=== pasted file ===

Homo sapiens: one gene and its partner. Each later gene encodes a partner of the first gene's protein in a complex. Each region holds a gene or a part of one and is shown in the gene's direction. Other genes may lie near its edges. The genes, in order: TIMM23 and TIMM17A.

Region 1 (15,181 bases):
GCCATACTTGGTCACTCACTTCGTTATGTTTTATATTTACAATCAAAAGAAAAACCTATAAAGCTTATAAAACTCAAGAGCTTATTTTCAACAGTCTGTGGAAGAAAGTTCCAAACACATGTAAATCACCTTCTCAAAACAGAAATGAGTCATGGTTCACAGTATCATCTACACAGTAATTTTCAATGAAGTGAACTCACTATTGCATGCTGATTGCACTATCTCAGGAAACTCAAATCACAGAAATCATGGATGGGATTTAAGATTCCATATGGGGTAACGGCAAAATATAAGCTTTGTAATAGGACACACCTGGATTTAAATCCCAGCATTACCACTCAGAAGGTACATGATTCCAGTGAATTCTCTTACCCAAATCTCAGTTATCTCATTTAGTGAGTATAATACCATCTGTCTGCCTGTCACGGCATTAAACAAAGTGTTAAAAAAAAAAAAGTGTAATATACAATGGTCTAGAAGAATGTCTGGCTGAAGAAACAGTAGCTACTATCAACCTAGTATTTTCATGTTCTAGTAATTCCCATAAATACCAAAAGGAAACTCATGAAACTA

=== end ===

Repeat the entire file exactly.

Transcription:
Homo sapiens: one gene and its partner. Each later gene encodes a partner of the first gene's protein in a complex. Each region holds a gene or a part of one and is shown in the gene's direction. Other genes may lie near its edges. The genes, in order: TIMM23 and TIMM17A.

Region 1 (15,181 bases):
GCCATACTTGGTCACTCACTTCGTTATGTTTTATATTTACAATCAAAAGAAAAACCTATAAAGCTTATAAAACTCAAGAGCTTATTTTCAACAGTCTGTGGAAGAAAGTTCCAAACACATGTAAATCACCTTCTCAAAACAGAAATGAGTCATGGTTCACAGTATCATCTACACAGTAATTTTCAATGAAGTGAACTCACTATTGCATGCTGATTGCACTATCTCAGGAAACTCAAATCACAGAAATCATGGATGGGATTTAAGATTCCATATGGGGTAACGGCAAAATATAAGCTTTGTAATAGGACACACCTGGATTTAAATCCCAGCATTACCACTCAGAAGGTACATGATTCCAGTGAATTCTCTTACCCAAATCTCAGTTATCTCATTTAGTGAGTATAATACCATCTGTCTGCCTGTCACGGCATTAAACAAAGTGTTAAAAAAAAAAAAGTGTAATATACAATGGTCTAGAAGAATGTCTGGCTGAAGAAACAGTAGCTACTATCAACCTAGTATTTTCATGTTCTAGTAATTCCCATAAATACCAAAAGGAAACTCATGAAACTA